“Even if taxpayers wanted to use the properties for nonresidential purposes (such as commercial purposes), and even if those uses were permitted by applicable zoning laws, the governmental restrictions placed on those properties would inhibit such a use.   Those limits on what taxpayers may do with their properties, resulting from taxpayers' participation in the section 42 program, constitute ‘governmental restriction[s] as to use.’ ”

Id. at 30, 892 P.2d 1002 (quoting ORS 308.205(2) (1989) (emphasis in original)).   Taxpayer contends that, here, even if he had wanted to use the old house for storage and that use had been permitted by applicable zoning laws, the development permit that he obtained in 1992 prohibited any such use unless he applied for a further permit.   Therefore, taxpayer argues, the limit on taxpayer's use of his property constituted a governmental restriction as to use.   Taxpayer's argument misses the point.   The county does not dispute that governmental restrictions-including zoning laws and permit requirements-applied to the old house.   Those governmental restrictions did not, however, prohibit all uses of the old house or render it valueless.   As the Tax Court explained, the old house could, following permit approval, be used as a storage building or sold for component parts.

In Tualatin Development, 256 Or. at 324, 473 P.2d 660, the Tax Court had held that certain property had no value for property tax purposes, and the Department of Revenue appealed.   The taxpayer in that case owned a golf course in a residential development.  Id. The local planning commission had placed restrictions on the residential development, requiring recreational open areas within the development.  Id. at 325, 473 P.2d 660.   The taxpayer constructed a golf course in the required open area, but it had not been profitable.   Id. at 326, 473 P.2d 660.   The taxpayer could not sell the land free of the applicable zoning restriction or use it in any way other than as open space.   Id. at 327, 473 P.2d 660.   The  parties agreed that the property had no immediate market value;  therefore, “ ‘its true cash value [would] be the amount of money that would justly compensate the owner for the loss of the property.’ ”  Id. at 326, 473 P.2d 660 (quoting earlier version of ORS 308.205).   The question before this court was the proper valuation of the golf course, given that the use of the land was “so severely restricted that its owner derives no benefit from the ownership” of the land.  Id. at 329, 473 P.2d 660.   Given those considerations, this court agreed with the Tax Court that the taxpayer's property had no taxable value during the tax years at issue.  Id. at 331, 473 P.2d 660.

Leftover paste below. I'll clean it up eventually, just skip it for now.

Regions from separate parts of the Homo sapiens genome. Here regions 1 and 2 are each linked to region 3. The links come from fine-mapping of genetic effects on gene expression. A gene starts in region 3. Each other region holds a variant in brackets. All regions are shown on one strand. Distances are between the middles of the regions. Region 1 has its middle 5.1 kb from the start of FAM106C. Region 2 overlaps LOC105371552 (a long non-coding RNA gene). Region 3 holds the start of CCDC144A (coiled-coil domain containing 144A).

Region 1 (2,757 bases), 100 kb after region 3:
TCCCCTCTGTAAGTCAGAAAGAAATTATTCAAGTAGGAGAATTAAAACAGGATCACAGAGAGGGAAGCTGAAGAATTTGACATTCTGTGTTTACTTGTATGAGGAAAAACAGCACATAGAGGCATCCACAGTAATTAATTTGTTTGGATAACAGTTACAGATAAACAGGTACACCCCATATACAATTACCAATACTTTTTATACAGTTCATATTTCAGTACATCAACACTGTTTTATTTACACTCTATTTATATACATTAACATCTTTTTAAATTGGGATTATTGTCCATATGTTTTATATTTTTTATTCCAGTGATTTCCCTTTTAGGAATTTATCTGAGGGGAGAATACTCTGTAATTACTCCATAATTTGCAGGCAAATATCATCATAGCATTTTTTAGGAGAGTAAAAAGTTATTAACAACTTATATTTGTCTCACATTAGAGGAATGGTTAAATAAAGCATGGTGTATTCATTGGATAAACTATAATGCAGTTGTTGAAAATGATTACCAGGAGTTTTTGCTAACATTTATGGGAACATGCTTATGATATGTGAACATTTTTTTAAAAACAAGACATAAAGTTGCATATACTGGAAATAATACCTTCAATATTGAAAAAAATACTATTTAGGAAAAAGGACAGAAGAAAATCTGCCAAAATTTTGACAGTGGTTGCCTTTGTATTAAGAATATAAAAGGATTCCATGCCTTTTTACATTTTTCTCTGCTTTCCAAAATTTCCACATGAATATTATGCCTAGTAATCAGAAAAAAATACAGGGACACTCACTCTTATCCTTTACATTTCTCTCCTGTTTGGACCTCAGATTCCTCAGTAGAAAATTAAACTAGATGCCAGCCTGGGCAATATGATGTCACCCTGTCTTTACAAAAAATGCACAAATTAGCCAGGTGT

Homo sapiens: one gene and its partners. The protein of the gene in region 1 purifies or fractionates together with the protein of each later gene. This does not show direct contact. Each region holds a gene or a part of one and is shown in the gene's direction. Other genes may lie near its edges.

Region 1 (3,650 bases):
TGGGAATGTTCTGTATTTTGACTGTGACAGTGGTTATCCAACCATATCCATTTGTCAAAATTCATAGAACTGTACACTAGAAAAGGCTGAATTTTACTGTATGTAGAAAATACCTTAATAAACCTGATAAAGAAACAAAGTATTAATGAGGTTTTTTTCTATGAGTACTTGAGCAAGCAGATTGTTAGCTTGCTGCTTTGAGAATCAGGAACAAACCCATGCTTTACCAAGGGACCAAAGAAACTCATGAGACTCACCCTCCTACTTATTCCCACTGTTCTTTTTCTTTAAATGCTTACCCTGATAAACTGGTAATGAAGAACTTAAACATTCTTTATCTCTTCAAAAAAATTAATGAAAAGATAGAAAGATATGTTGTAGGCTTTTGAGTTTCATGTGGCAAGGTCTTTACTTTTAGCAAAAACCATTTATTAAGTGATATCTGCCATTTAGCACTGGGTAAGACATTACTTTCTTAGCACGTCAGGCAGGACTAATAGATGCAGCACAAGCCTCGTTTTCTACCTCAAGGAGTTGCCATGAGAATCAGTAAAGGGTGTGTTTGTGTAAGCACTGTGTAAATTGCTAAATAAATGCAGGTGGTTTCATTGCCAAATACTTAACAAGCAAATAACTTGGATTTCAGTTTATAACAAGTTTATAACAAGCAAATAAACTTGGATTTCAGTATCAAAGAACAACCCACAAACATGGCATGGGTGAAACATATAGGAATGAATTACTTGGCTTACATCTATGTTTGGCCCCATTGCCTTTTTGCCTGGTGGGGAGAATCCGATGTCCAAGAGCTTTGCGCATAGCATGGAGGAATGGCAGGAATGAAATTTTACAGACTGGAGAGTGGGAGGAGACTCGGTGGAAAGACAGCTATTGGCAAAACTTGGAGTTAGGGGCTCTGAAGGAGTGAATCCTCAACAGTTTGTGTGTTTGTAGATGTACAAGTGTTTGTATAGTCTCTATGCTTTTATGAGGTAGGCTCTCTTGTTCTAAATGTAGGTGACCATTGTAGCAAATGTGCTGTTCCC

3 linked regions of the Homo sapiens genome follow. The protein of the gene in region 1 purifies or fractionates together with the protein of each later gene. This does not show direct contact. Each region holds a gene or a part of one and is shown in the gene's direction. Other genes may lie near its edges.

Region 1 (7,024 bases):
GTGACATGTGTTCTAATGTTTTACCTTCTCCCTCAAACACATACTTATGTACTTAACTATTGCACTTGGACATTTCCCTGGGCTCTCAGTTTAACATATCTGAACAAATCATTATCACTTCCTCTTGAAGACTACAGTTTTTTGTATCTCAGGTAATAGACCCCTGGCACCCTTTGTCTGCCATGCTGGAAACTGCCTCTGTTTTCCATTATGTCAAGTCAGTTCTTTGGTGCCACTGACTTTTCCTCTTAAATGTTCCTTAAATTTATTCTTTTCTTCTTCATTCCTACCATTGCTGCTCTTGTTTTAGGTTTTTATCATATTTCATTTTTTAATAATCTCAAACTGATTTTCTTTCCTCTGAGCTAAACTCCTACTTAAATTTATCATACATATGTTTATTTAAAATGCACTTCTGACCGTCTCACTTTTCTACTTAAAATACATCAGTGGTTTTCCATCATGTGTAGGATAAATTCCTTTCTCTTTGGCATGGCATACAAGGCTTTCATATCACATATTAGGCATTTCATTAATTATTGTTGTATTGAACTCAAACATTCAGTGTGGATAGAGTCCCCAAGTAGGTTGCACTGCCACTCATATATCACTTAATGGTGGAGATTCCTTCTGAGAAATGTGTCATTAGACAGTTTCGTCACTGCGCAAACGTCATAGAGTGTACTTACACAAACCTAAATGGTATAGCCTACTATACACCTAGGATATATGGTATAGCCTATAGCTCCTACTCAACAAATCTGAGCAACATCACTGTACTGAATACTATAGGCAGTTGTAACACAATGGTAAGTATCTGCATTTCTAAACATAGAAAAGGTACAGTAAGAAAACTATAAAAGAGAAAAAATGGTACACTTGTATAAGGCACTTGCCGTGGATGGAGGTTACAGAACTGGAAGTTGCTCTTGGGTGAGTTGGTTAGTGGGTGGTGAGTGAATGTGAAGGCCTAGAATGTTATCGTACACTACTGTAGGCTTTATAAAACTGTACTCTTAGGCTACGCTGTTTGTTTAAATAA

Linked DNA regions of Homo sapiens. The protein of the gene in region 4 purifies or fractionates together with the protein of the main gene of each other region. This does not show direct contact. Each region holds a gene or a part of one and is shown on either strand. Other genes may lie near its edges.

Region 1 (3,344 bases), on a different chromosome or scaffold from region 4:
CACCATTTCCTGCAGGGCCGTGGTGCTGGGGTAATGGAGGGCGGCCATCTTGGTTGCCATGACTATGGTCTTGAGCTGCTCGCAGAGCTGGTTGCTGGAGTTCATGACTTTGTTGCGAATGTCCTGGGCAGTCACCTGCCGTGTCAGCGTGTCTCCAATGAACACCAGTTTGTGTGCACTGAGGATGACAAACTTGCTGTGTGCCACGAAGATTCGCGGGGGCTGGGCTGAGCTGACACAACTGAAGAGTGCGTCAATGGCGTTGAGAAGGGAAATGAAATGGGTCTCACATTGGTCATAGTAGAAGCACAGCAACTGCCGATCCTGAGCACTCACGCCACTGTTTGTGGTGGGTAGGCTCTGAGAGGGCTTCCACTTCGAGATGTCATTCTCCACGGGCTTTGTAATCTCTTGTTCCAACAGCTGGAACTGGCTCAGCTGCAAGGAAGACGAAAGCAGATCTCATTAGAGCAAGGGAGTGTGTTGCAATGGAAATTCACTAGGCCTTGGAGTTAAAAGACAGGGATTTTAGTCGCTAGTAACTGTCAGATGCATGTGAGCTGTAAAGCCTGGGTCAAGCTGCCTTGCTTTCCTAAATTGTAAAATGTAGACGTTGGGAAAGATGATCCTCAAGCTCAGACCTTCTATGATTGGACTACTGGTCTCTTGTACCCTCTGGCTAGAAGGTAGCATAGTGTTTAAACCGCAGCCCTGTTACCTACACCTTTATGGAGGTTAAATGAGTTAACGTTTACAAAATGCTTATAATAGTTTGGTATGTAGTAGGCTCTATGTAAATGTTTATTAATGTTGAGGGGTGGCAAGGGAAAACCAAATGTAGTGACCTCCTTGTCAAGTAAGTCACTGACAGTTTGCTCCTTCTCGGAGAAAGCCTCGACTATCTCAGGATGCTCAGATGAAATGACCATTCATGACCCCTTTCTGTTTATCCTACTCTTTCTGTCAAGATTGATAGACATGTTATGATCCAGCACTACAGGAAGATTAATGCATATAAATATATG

Taxpayer contends that his property was similarly restricted.   We disagree.   Although the county ordinance did not permit him to use the old house as a dwelling, that ordinance did provide permissible alternative uses.   Taxpayer asserts, however, that possible use of the dwelling as a storage building cannot be relied upon in determining value because, as of the assessment date, the old house was not legally usable as a storage building.   Again, taxpayer's argument fails.   Unlike in Tualatin Development, a purchaser of the property here could make beneficial use of the old house.   The fact that such a purchaser would have to pay for permits may lessen the market value of the property, but would not necessarily render it completely without taxable value.   Permit requirements are merely a hurdle to certain types of use of the property, not a blanket prohibition of any beneficial use.   We agree with the Tax Court's conclusion that taxpayer failed to demonstrate by a preponderance of the evidence that the old house had no value and therefore affirm that part of the Tax Court's decision.

 Taxpayer raises one final issue concerning the Tax Court's award of costs.   Taxpayer contends that the Tax Court failed to follow the procedure required in former Tax Court Rule (TCR) 68 C(4)(c)(i) (2005), which provided:

“If objections are filed in accordance with paragraph C(4)(b) of this rule, the court, without a jury, shall hear and determine all issues of law and fact raised by the statement of attorney fees or costs and disbursements and by the objections.   The parties shall be given a reasonable opportunity to present evidence and affidavits, declarations and other evidence relevant to any factual issue.”

 Former TCR 68 C(4)(c)(i) (2005), renumbered as TCR 68 C(2)(c)(i) (2006).   Taxpayer filed objections to the county's cost bill on the issue of photocopy costs.   The county waived appearance.   Thereafter, the Tax Court held no hearing but awarded costs to the county.   The judgment did not address taxpayer's objections.   Taxpayer claims that he is entitled to the procedure outlined in former TCR 68 C(4)(c) (2005), and requests remand for further proceedings under that rule.

Taxpayer is correct that former TCR 68 C(4)(c)(i) (2005) required the Tax Court to conduct a hearing and allow the parties to present evidence regarding costs, where objections have been filed.   It is undisputed that the Tax Court held no such hearing here.   Nothing in the record indicates that taxpayer waived his right to a hearing.   We therefore vacate the Tax Court's award of costs and remand for a hearing on taxpayer's objections.

The judgment of the Tax Court is affirmed in part and vacated and remanded in part.


1.   Taxpayer admits that that statement was false and that he had made that statement to gain more time to demolish the old house.

2.   Clatsop County intervened in the Tax Court as the real party in interest, and the Department of Revenue tendered its defense to the county.   The Department of Revenue did not participate in proceedings before this court.

3.   After publishing its opinion, the Tax Court amended its opinion by deleting one sentence.   That deletion does not alter the analysis or outcome.   We therefore cite to the published opinion.

4.   The Tax Court noted that, because taxpayer did not allow the county's appraisers to inspect the old house during the tax years at issue, any reductions in value-as opposed to elimination of all value-that might have resulted are unknown.  Poddar, 18 OTR at 331.   The Tax Court also noted that the appraiser had decreased the value of the old house to a certain extent because he assumed that taxpayer would change the use of the old house.  Id.

5.   Unless otherwise stated, we cite to the 1993 edition of the Oregon Revised Statutes, which is applicable to the 1994-95 tax year. The 1995 edition of the Oregon Revised Statutes, which is applicable to the 1995-96 tax year, contains no changes to the relevant statutes.

6.   As noted, the assessor did make an adjustment in value based on taxpayer's representation that the plumbing in the old house would be capped in conjunction with a change in the structure's use.